1. They’re like snow tires for your feet.

Winter hikers who love to savor the snowy woods but also like to stay upright now have a good option. For years, the choice has been full-blown crampons or often flimsy Yaktrax. Microspikes are a happy medium. The tough rubber uppers fit any boot or running shoe. The beefy steel chains beneath won’t wear out. And the 3/8-inch-long spikes grip in ice and snow. With ice and snow on many trails, you’ll want to track down a pair of trail running shoes with deep, aggressive treads. Wearing “microspikes” – which resemble snow tires for your shoes – can be an advantage or even a necessity on most snowbound runs and hikes.

2. Winter can be brutal; test those microspikes with a group.

There’s a psychological advantage in surrounding yourself with other hardy souls, says Brian Kerkhoff of Colorado Springs, who organizes mountain bike and running expeditions throughout the season. When wind is battering your windows and the view outside is dreadful, it helps knowing there’s a group that will be waiting at the trailhead, bundled up and ready to suffer with you. “Sometimes, just the motivation to get out of the house and go do it can be huge,” he said. It also offers a chance to commiserate.

3. Traction isn’t the only peril.

Among the bigger challenges of extreme-weather hiking is managing body temperature. Fortunately, clothing has improved to the point where even subzero hikes can be mostly painless, but beware: Working up a sweat quickly can lead to an emergency in the face of frigid winds. So, make sure your clothing is suited for the purpose. Also, assemble a gear checklist because microspikes aren’t the only think you should take: Trekking poles, goggles and facemasks are indispensable accessories when navigating through snow. Some hikers use snowshoes or skis to aid in mobility. Don’t forget the avalanche safety gear and of course, make a study of the weather. Finally, be familiar with the trail, or tag along with someone who is. “In the winter time, with all the wind, you can lose the trail pretty quickly in the blowing snow,” said Dan Stuart of AdAmAn.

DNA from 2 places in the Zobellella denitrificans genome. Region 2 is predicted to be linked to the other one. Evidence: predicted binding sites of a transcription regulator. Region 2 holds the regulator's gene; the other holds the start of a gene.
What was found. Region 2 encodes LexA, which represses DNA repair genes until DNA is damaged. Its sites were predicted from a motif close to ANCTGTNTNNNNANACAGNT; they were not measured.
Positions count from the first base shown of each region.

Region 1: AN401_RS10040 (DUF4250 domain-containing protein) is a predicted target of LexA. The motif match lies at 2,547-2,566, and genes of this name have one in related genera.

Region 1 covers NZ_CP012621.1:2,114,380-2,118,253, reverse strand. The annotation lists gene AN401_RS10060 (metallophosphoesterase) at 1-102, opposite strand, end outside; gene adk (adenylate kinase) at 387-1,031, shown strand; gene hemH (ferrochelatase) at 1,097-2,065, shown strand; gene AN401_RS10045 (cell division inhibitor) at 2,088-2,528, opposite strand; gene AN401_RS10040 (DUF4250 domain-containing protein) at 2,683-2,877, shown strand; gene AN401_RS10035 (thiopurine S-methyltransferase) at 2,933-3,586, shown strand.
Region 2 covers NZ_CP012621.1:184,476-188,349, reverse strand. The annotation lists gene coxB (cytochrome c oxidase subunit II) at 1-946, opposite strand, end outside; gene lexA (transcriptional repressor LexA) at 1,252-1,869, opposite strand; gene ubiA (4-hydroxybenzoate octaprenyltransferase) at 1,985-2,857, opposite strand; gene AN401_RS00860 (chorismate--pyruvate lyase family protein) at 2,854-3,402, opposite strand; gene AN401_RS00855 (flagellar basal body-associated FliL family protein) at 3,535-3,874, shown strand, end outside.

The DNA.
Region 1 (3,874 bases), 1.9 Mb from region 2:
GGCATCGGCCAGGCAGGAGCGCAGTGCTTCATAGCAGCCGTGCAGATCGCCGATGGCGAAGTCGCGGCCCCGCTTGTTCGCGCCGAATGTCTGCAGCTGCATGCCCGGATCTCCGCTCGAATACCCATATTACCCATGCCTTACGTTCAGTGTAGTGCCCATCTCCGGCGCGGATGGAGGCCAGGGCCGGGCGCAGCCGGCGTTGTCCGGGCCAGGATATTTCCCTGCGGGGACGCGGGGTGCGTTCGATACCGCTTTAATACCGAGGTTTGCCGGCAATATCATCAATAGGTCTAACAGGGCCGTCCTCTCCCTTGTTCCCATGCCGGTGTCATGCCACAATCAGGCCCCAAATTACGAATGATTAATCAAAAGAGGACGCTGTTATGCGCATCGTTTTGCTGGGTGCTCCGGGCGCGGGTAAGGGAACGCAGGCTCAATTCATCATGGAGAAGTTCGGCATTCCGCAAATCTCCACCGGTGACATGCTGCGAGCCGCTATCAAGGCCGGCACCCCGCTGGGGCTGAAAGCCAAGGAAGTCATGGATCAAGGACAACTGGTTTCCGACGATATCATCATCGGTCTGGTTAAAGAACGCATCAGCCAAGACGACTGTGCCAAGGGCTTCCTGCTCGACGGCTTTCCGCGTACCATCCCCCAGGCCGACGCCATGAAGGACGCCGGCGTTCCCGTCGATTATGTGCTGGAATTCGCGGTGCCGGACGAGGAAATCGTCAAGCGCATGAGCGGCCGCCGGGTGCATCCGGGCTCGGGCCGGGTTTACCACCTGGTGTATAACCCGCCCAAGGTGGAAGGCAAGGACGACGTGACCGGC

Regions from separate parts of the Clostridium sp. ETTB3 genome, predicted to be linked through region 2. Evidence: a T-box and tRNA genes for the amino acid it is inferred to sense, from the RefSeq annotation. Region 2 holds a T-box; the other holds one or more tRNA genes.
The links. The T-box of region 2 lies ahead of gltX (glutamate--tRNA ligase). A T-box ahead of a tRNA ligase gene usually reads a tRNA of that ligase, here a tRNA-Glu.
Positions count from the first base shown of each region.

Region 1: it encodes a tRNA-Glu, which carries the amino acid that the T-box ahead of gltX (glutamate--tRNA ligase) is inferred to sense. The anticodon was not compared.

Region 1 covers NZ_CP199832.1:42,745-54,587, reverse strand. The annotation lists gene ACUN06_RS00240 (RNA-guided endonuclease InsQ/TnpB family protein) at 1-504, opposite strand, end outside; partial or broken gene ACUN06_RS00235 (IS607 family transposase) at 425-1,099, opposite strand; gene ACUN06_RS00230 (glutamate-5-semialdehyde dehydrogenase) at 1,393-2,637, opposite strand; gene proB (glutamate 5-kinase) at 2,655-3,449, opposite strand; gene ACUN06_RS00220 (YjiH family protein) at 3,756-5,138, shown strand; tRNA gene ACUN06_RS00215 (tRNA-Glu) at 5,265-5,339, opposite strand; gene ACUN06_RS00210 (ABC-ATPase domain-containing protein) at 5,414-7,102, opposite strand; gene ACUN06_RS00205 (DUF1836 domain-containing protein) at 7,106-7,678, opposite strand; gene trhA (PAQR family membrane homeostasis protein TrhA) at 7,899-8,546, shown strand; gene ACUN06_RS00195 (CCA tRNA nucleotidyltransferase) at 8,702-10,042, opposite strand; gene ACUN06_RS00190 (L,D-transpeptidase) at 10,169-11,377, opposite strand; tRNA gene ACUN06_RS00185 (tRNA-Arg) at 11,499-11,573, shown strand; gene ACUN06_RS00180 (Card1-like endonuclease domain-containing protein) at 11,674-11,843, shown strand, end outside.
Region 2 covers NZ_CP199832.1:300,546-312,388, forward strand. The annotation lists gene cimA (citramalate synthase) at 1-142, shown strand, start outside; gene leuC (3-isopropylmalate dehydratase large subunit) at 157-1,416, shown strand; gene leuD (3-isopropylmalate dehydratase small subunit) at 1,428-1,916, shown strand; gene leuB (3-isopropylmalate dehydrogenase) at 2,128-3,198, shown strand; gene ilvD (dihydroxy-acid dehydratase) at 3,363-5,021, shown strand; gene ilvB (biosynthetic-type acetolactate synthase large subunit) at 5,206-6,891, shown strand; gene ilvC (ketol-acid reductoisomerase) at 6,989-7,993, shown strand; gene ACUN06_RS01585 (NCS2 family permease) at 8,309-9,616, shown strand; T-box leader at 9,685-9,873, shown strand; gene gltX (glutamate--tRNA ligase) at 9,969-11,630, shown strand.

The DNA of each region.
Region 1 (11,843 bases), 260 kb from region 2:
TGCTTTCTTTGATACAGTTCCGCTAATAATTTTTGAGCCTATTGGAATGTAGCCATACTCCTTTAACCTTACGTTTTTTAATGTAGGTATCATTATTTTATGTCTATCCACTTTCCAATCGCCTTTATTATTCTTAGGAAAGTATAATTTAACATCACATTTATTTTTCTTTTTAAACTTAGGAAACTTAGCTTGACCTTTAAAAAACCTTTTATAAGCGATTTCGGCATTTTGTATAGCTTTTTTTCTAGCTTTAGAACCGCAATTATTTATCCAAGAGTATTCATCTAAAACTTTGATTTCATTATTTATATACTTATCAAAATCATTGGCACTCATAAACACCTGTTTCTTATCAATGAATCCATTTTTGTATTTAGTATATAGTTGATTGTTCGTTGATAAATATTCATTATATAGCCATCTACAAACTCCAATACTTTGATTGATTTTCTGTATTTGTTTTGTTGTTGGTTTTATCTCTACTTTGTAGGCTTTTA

4. There are many types to choose from.

There’s a crowded market when it comes to boosting traction on winter hikes, but Kahtoola Microspikes is our choice for balancing durability, effectiveness and cost. Most effective on trails. Sharp spikes dig into icy surfaces and can be sharpened once they wear down. A similar product, NANOspikes, is appropriate for urban adventures.

5. They work on sloped terrain as well as flat terrain.

Ice and snow can appear on many types of terrain. But rest assured, after a little practice, you’ll be able to use your microspikes on both sloped terrain and flat terrain.

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